Alps 2 Ocean Ultra Attracts Competitors From 14 Overseas Countries
Overseas competitors make up the majority of athletes for the second running of New Zealand's first ultra-staged race that has attracted competitors from 15 countries.
Starting again this year at the base of Mt Cook on Sunday the 24th of February the Anchor Milk Otago Alps 2 Ocean Ultra in one week travels 323 kilometres to Oamaru in North Otago following the off road Alps 2 Ocean cycle trail for much of the journey, with about a quarter of this year’s event going through private farmland.
Interest was so high in the event it quickly sold out with almost two thirds of the 120 competitors coming from 14 overseas countries with Australia providing 34, the largest number of off shore athletes.
Kiwis are well represented with 46 on the start line and there are nine competitors from the United States and Canada. Other countries represented are England, Scotland, Ireland, Brazil, Estonia, France, Germany, Italy, Switzerland and Tonga
“Last year’s event had 126 amazing competitors from all over world along with 30 volunteers that spent seven days together, sharing some moments, emotions and experiences that will last forever,” Race director Mike Sandri said. “And we’re ready to do it all again this year.”
Technically an ‘ultra-run’ is defined as anything longer than the standard marathon distance of 42 kilometres, but that’s where any similarity ends.
Sandri says that more and more people around the world are taking on races that last for days rather than hours adding that ultra-running is a slightly crazy but highly addictive world.
“At the end of the day it’s all about the people and the incredibly supportive environment that ultra-running inspires,” he said.
“It’s not about me, me, me. You’re all doing something pretty tough and you get to know each other pretty well as you’re together for a week surviving on limited sleep and food and if someone else cries you cry too.”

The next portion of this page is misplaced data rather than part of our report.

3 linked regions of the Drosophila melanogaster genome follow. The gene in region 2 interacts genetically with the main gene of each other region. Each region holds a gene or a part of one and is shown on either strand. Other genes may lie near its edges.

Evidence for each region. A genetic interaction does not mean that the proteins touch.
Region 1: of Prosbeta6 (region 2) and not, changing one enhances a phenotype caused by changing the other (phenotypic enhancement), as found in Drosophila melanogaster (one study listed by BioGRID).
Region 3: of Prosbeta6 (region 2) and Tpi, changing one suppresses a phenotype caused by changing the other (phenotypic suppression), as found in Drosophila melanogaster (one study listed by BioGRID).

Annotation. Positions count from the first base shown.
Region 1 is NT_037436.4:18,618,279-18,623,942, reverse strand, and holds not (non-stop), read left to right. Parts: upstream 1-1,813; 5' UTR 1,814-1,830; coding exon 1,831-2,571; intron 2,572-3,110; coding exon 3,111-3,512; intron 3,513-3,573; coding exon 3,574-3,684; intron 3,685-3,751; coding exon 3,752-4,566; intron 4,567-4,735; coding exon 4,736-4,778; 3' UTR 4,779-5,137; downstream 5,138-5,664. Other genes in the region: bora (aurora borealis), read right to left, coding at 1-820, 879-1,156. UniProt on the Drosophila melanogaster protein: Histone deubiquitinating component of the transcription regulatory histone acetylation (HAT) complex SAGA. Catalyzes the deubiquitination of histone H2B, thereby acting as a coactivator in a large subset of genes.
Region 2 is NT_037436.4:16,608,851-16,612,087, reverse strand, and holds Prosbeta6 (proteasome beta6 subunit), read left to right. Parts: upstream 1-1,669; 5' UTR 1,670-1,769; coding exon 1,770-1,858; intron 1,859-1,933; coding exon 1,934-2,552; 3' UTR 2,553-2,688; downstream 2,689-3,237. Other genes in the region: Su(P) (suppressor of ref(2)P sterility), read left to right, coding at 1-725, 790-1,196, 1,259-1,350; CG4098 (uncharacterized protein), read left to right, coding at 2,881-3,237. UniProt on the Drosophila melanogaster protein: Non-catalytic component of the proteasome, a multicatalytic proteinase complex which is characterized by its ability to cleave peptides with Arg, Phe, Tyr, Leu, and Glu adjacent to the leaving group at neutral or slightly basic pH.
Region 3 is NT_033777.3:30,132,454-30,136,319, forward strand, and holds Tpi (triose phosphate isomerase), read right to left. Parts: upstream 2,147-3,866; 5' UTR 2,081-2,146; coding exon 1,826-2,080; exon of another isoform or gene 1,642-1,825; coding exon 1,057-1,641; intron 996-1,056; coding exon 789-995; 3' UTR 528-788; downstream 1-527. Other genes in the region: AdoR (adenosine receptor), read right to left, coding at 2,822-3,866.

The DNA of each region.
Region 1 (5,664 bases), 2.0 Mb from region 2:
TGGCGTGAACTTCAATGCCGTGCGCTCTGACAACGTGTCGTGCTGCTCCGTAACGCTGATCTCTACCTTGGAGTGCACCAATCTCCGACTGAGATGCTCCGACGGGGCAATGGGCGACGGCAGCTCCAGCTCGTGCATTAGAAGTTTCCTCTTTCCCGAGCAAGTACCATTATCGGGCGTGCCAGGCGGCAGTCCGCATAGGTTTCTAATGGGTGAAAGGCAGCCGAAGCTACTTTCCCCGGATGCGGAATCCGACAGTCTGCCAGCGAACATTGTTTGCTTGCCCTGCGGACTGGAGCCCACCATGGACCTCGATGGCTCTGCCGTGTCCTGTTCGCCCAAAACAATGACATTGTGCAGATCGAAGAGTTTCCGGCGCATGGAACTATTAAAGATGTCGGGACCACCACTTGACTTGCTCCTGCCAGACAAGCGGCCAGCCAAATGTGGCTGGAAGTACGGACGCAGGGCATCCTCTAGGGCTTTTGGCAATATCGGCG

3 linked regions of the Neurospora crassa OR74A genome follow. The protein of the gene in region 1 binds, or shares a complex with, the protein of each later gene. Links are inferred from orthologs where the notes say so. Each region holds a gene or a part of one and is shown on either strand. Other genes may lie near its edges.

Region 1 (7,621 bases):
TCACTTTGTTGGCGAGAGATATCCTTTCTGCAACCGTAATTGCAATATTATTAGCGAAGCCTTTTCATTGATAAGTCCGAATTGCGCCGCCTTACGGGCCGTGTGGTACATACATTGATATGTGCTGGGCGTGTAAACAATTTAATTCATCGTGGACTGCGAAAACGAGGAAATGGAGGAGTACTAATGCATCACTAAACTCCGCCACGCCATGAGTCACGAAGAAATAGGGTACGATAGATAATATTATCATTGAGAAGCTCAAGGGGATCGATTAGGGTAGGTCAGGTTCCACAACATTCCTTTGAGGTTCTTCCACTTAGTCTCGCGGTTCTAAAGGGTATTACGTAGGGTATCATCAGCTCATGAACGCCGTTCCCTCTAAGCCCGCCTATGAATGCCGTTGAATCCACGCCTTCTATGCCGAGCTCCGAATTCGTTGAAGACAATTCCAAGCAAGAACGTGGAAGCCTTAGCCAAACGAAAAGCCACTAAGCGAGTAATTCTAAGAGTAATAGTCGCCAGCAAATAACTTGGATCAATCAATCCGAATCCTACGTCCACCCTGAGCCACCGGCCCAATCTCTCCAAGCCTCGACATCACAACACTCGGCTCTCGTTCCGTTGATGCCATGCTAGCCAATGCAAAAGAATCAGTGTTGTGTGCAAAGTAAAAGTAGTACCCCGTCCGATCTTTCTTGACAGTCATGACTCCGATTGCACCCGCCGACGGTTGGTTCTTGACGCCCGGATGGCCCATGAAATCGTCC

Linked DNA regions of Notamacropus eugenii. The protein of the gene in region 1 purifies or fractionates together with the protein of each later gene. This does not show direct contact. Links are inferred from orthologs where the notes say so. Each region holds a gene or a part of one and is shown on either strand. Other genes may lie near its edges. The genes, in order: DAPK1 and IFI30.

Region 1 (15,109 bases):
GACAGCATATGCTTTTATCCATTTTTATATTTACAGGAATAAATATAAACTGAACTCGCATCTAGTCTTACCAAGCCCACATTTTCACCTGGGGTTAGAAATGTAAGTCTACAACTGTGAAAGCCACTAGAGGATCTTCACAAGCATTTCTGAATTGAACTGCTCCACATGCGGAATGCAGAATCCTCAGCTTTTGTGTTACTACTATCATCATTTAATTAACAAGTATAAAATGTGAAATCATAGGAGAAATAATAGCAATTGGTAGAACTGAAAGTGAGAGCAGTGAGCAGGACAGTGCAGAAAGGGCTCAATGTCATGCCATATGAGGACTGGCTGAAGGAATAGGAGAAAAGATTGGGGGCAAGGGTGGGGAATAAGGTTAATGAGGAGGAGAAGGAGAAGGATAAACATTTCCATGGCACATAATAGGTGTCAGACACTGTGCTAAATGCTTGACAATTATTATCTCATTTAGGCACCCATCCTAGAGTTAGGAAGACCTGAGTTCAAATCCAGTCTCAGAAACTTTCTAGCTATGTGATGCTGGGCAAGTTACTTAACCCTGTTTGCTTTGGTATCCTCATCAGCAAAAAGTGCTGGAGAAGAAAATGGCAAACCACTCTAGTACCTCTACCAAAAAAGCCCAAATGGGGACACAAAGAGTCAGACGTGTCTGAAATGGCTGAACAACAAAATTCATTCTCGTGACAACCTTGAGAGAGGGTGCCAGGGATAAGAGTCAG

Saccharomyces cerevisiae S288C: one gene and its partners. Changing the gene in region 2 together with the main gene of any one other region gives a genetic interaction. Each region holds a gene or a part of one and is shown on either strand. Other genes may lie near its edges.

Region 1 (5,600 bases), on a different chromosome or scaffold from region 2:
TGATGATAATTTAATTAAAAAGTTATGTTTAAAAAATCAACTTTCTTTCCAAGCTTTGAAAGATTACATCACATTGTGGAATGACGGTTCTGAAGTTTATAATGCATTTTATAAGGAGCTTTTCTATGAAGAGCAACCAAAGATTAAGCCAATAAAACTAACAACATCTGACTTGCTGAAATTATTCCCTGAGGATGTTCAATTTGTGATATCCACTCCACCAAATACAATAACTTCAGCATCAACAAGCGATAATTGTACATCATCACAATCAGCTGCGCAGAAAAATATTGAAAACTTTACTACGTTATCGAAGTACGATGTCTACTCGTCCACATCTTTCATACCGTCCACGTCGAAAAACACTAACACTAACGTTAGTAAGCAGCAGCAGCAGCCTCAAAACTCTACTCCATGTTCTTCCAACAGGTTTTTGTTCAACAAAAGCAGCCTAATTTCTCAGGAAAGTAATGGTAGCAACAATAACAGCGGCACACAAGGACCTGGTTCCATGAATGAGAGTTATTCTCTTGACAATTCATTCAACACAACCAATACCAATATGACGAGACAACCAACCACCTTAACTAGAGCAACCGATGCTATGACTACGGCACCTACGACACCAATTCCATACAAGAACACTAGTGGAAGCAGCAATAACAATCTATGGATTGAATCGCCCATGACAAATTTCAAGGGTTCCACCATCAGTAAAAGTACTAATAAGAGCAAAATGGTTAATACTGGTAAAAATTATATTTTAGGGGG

“Last year there were tears, smiles, fears and there was uncertainty, anxiety and frustration but at the same time excitement. Every emotion you could ever think of was shared; it’s amazing how quickly a year has gone.”
Sandri, who has competed in ultra-running events overseas so knows what the athletes are going through, will once again be there at the start of every day and will greet every single person as they cross the finish line of each stage, often well into the evening.
He shares the excitement, heartaches and pain as each runner finishes every gruelling stage, and gets up again the next day to do it all over again.
Sandri stresses it’s a it’s a very committed team effort who all contribute their time at no cost to the event with a real focus on raising as much money as possible to put back into the local community with a real focus on youth.
“We’ve set up the Alps2Ocean Ultra Community Trust charitable trust with the objective of benefiting the people of North Otago and the Mackenzie Country, with a particular emphasis on our youth,” he said. “Every single person volunteers and gives their time. They all love the sport, love hosting people from around the world and love showing off this beautiful part of the world we are lucky to live in.”